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Counterculture Essay

1528 words - 7 pages

Counterculture

For the first time in American history, a large population of people of all ages, classes, and races came together to challenge the traditional institutions, traditional values in society, and "the establishment" in general. Youth, women, ethnic minorities, environmentalists, migrant workers and others caused the emergence of the counter culture. This cultural movement from 1960 to 1973 was caused by many factors. This era was one that was filled with many important events that shaped the way that Americans viewed life. Those who were unhappy with what was going on around them and took part in this social phenomenon reflected and demonstrated their attitudes, values, ...view middle of the document...

Consciousness of what they could accomplish eventually led to the organization of huge public feminist protests for abortion rights, equal pay, and, eventually, the Equal Rights Amendment. There were many things that influenced people to fight for civil rights dating all the way back to slavery, but in the sixties people realized that they could actually make changes for the better. The Vietnam War was another major factor that caused the emergence of the counter culture. The horrifying images of the Tet Offensive and other atrocious pictures from the war caused many anti-war groups and leaders to emerge. Groups such as the Doves and Students for a Democratic Society rebelled against the war and fought for peace. One specific incident would be when Richard Nixon announced the invasion of Cambodia and the need to draft 150,000 more U.S. soldiers. At Kent State University protestors launched a riot, which included fires, injuries, and even death. The environmentalists also reacted to the war in Vietnam. The use of napalm and Agent Orange outraged many people who saw forests and jungles be destroyed almost instantly. Environmentalists strived to end the war in hopes of saving the earth as well. The media was one of the main elements in the sixties that also influenced this counter culture. Media was still a rather new and growing concept in the sixties, as televisions were becoming more available and people tuned in to watch the news. It was the media that showed the scenes of the war and the protests that were taking place nationwide. The television also opened doors for those who felt that they could use it as a device to reach large masses of people. All of the different factors involved in the emergence of the counter culture made people think about life in America and what they could do to change it.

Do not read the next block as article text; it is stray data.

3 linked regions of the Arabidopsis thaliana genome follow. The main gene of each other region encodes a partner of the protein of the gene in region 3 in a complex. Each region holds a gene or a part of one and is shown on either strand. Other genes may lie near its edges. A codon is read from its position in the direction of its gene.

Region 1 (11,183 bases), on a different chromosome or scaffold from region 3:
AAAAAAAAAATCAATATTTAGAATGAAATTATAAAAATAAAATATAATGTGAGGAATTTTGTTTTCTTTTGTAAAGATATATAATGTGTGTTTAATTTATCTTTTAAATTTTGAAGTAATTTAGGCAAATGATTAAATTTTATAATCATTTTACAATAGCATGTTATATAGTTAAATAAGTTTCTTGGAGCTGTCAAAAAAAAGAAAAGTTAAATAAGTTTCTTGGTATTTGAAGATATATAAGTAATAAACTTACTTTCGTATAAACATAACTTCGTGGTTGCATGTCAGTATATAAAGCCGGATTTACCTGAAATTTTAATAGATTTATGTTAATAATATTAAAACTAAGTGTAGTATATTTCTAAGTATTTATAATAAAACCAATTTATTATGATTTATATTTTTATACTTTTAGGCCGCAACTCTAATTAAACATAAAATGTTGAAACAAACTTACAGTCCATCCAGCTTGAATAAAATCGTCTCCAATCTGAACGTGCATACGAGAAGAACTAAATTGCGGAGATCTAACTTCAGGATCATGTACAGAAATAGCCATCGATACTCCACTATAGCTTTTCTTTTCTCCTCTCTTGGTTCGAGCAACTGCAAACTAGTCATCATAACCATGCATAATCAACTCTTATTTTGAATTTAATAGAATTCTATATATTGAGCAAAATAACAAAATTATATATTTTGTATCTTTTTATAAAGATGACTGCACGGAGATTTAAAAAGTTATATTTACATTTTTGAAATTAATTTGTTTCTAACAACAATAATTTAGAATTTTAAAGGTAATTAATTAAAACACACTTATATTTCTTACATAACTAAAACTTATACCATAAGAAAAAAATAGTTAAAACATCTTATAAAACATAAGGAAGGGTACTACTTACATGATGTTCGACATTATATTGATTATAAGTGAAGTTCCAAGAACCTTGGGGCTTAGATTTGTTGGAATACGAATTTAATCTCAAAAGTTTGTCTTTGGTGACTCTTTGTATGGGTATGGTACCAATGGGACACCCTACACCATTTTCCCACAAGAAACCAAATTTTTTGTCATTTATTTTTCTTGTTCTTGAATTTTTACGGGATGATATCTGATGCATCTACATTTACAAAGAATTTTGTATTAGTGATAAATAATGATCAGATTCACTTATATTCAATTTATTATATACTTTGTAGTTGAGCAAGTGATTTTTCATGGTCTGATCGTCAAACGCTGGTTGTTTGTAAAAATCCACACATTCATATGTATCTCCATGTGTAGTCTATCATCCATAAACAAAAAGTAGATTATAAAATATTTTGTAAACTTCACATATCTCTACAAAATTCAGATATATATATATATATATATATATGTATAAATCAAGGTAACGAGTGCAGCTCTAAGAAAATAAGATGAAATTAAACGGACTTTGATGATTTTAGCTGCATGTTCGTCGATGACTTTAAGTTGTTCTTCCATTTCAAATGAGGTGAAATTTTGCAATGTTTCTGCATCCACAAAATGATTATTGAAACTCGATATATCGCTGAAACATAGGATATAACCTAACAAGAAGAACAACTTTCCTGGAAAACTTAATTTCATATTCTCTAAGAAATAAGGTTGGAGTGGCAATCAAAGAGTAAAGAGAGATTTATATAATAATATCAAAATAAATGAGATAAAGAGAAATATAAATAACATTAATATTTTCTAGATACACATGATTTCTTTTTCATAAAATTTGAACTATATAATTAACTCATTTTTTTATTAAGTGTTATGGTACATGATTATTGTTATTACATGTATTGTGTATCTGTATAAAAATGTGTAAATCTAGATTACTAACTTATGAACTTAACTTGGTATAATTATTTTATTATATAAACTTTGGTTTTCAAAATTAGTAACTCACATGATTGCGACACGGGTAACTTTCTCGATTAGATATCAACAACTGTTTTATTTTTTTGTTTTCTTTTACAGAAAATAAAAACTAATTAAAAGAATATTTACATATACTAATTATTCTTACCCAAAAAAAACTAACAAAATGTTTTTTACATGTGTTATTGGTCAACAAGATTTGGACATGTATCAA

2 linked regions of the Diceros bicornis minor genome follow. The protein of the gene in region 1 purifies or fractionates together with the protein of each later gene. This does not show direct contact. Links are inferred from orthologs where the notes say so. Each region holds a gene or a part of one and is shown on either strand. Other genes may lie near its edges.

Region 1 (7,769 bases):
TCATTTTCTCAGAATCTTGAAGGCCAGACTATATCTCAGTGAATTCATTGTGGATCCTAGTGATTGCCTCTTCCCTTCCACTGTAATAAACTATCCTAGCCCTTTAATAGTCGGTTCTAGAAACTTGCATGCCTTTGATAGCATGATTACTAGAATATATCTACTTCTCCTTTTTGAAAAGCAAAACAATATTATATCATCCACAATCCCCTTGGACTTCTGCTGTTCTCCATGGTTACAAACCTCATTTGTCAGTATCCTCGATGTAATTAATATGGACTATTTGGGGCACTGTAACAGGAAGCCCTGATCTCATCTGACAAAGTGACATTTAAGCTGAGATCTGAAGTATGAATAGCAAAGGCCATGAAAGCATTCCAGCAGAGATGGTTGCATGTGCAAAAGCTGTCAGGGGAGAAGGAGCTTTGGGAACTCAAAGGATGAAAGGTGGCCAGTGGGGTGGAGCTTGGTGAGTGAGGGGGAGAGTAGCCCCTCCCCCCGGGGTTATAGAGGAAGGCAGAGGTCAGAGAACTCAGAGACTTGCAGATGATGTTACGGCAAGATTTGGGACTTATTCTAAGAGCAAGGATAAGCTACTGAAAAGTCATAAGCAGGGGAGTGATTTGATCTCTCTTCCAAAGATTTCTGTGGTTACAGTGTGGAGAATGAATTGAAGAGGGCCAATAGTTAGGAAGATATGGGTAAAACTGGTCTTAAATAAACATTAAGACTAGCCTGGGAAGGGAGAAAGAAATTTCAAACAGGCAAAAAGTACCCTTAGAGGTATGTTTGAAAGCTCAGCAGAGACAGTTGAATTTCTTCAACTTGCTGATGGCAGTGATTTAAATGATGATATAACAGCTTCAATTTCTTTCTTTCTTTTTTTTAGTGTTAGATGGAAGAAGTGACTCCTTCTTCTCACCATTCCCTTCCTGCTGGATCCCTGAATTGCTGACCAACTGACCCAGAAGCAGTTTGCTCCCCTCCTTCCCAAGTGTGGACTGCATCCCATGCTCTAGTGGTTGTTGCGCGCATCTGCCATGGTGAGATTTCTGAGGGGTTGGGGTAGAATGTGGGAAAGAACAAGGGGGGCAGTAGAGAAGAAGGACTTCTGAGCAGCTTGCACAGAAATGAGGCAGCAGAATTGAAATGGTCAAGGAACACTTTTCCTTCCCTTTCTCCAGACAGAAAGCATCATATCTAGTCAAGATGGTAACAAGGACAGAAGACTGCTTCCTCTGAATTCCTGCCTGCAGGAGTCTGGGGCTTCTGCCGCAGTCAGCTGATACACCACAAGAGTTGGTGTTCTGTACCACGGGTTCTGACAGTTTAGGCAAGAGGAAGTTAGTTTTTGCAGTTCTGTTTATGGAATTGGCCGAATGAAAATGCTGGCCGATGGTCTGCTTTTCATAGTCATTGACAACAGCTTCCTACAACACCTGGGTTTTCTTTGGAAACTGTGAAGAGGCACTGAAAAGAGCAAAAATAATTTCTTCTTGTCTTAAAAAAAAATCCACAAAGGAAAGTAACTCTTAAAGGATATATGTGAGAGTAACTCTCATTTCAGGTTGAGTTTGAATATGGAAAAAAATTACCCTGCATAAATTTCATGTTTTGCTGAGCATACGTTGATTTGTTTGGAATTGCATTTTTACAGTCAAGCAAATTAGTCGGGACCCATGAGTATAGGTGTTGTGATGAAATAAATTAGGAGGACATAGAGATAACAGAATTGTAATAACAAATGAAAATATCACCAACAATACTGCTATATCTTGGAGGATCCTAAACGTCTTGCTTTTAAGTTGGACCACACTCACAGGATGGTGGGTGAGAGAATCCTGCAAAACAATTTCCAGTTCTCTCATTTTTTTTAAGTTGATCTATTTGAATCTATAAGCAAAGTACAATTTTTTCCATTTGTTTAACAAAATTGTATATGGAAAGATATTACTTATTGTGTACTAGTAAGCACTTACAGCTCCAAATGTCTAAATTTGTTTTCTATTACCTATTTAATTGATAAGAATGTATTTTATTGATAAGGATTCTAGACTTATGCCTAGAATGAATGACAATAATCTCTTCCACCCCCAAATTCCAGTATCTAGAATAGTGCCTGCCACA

Now that people wanted to rebel and strive for change, they needed ways to reflect and demonstrate their attitudes, values, and ideals. People did this in many ways. Many people used non-violent means to get their point across. People often picketed the streets carrying signs with catchy slogans and yelling memorable phrases. In Birmingham Alabama the children marched the streets in order to get blacks registered to vote. Martin Luther King was one of the major leaders of the non-violent philosophy. In 1963 Dr. King and thousands of other marched on Washington in order to keep pressure on the Kennedy administration and Congress in providing blacks with economic opportunity, education equality, and job equality. These were just two of the many non-violent marches, protests, boycotts, and demonstrations that took place during the sixties. Although there were many non-violent methods, some turned violent and some were intended to be violent. Some people felt that violence was the only way to get things accomplished. At Kent State protestors were very destructive and violent. In the end four people were dead. From...

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